David Bowie, as we are often reminded, is among many other things a master of reinvention. It seems more than a little appropriate then that he’s on the cover of this month’s issue.
We have a new look, after all – nothing quite as gaudy, let’s say, as Bowie in his high-glam period, decked out in a sparkling Yamamoto leotard with only one trouser leg and a single sleeve.
How many Uncut readers, I wonder, were so smitten by the musical brilliance of Ziggy Stardust and the startling make-over Bowie affected for its launch 40 years ago that they were soon cutting an outlandish dash in surely quite comical attempts at sartorial emulation. For my own part, by the time I saw Bowie a week into the Ziggy tour, at Bristol’s Colston Hall, on June 13, 1972, I had thoroughly discarded what the typical teenage art student of the era was more than likely to wear. Out went the loon pants and granddad vests. In came the Mary Quant boots, blouses from Dorothy Perkins, an occasional hint of my girlfriend’s mascara, sundry pairs of what I thought were uniquely fetching polka-dot hipsters, tight enough to cut off the circulation below the waist, and velvet jackets with shoulder pads that wouldn’t be as fashionable again until Dynasty.
Anyway, back to our new look. The changes we’ve made to Uncut may feel initially a bit strange, like walking into a familiar room and finding the furniture’s been moved around, not everything where it was the last time you looked and one or two pieces missing, replaced by things you’ve never seen before. I don’t think you’re going to need a satnav system, however, to find your way around or discover, for instance, that My Life In Music has moved to the back, that other favourite regulars are in some cases further into the features section than they were previously and there’s a new front section, Instant Karma!. As promised last month, the biggest change to our content is a major overhaul and expansion of our reviews section, for many readers the reason you buy Uncut. Music reviews are now split into two sections, with more detail than ever, to guide you through the month’s new releases and to help you negotiate the sometimes mind-boggling multi-format reissues of classic albums – as is the case with Pink Floyd’s The Wall, reviewed in this month’s issue.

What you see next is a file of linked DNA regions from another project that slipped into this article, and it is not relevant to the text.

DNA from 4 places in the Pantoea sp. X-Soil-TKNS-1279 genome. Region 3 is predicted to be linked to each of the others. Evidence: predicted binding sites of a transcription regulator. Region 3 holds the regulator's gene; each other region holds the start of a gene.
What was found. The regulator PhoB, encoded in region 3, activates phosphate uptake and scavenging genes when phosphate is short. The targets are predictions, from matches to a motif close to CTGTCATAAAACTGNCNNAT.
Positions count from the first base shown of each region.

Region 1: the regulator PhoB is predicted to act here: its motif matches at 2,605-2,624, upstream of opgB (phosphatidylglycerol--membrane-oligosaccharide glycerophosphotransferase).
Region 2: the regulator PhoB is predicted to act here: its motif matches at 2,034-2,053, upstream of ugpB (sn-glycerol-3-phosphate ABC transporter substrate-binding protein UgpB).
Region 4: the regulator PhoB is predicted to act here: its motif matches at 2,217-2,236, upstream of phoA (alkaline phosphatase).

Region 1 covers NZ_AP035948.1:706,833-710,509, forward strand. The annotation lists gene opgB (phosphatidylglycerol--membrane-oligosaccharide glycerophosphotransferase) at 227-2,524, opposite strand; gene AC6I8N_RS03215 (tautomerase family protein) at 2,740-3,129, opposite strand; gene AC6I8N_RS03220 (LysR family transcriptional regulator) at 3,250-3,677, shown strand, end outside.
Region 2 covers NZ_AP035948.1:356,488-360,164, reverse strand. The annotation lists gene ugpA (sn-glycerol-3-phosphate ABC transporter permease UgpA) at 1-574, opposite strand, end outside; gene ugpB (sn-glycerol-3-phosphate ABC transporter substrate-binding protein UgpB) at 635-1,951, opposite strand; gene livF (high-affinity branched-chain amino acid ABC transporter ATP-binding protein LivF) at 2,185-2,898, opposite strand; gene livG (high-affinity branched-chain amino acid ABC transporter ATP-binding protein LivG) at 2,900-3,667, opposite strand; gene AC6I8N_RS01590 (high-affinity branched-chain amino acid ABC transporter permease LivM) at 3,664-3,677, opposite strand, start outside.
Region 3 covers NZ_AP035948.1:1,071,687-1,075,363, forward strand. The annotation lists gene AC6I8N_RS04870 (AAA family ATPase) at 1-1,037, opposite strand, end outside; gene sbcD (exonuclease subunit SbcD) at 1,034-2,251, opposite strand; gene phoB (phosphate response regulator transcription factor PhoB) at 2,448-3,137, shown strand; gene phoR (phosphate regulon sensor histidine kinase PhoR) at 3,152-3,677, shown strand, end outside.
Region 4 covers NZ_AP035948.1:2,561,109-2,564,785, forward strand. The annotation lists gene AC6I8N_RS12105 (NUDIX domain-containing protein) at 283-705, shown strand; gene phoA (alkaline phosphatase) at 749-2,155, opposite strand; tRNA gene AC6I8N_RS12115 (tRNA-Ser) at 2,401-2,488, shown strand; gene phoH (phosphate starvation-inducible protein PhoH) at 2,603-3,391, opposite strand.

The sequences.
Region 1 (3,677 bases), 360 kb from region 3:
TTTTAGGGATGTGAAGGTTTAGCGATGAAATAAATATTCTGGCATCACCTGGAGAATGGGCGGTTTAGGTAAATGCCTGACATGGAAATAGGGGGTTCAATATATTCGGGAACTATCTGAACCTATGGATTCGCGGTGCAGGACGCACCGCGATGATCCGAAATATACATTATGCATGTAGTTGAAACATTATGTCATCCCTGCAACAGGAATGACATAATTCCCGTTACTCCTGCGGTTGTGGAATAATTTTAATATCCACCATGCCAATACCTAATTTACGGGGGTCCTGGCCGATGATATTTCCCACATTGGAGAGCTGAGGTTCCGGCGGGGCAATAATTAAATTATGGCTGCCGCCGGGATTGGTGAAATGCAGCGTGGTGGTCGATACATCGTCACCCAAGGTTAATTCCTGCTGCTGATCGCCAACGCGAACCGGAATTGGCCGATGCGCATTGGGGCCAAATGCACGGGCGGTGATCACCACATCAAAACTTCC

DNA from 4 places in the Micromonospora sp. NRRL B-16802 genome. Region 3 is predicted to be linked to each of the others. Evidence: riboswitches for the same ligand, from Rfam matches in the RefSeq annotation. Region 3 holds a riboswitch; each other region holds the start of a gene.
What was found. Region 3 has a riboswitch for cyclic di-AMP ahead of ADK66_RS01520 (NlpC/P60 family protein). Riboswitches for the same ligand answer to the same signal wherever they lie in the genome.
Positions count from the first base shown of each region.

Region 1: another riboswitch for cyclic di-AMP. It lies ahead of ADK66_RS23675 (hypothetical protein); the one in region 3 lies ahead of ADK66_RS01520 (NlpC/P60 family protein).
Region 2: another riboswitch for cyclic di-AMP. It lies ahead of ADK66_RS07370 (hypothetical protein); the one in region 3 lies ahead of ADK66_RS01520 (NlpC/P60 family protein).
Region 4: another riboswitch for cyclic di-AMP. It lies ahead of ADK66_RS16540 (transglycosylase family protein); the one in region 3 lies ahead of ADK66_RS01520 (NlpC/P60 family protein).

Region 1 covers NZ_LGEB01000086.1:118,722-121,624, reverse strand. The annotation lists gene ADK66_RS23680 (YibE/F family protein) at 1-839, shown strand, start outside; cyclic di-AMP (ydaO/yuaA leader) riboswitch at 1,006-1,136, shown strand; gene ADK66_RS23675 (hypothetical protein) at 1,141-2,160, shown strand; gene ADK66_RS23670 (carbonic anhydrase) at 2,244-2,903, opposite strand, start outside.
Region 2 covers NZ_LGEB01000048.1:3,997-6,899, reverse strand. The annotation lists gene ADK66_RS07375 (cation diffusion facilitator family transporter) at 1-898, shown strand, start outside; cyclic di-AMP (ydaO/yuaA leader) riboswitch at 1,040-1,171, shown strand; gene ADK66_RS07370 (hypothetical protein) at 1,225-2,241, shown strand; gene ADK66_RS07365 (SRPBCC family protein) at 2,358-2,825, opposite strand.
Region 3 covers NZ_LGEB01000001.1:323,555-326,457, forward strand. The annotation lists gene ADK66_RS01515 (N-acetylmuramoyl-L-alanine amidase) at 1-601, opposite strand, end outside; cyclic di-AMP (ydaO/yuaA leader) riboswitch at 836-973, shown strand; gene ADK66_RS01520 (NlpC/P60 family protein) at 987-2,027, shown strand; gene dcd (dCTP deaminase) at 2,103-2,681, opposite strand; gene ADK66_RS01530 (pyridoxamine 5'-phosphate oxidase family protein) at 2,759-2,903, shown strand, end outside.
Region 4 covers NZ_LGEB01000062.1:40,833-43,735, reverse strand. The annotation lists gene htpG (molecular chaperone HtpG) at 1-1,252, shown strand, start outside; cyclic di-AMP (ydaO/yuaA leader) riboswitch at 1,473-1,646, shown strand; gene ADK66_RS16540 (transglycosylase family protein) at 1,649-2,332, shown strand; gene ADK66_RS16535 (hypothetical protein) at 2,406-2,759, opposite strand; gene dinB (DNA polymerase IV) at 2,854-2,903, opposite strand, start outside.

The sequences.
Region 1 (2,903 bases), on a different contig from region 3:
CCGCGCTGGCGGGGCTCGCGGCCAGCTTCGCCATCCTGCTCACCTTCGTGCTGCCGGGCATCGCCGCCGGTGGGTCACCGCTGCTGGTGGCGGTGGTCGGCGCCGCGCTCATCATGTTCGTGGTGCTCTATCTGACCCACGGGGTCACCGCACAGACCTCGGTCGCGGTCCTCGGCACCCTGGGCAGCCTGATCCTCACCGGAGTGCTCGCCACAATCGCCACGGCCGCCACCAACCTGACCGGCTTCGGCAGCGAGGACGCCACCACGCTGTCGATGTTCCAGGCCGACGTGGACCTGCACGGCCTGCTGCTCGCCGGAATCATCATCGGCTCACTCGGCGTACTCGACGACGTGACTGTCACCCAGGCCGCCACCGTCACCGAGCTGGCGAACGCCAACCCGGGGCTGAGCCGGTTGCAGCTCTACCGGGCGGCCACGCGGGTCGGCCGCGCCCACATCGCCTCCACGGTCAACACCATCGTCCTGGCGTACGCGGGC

We’re looking forward to hearing what you think of the new Uncut – and also the revamped uncut.co.uk. You can email me at the usual address: email@example.com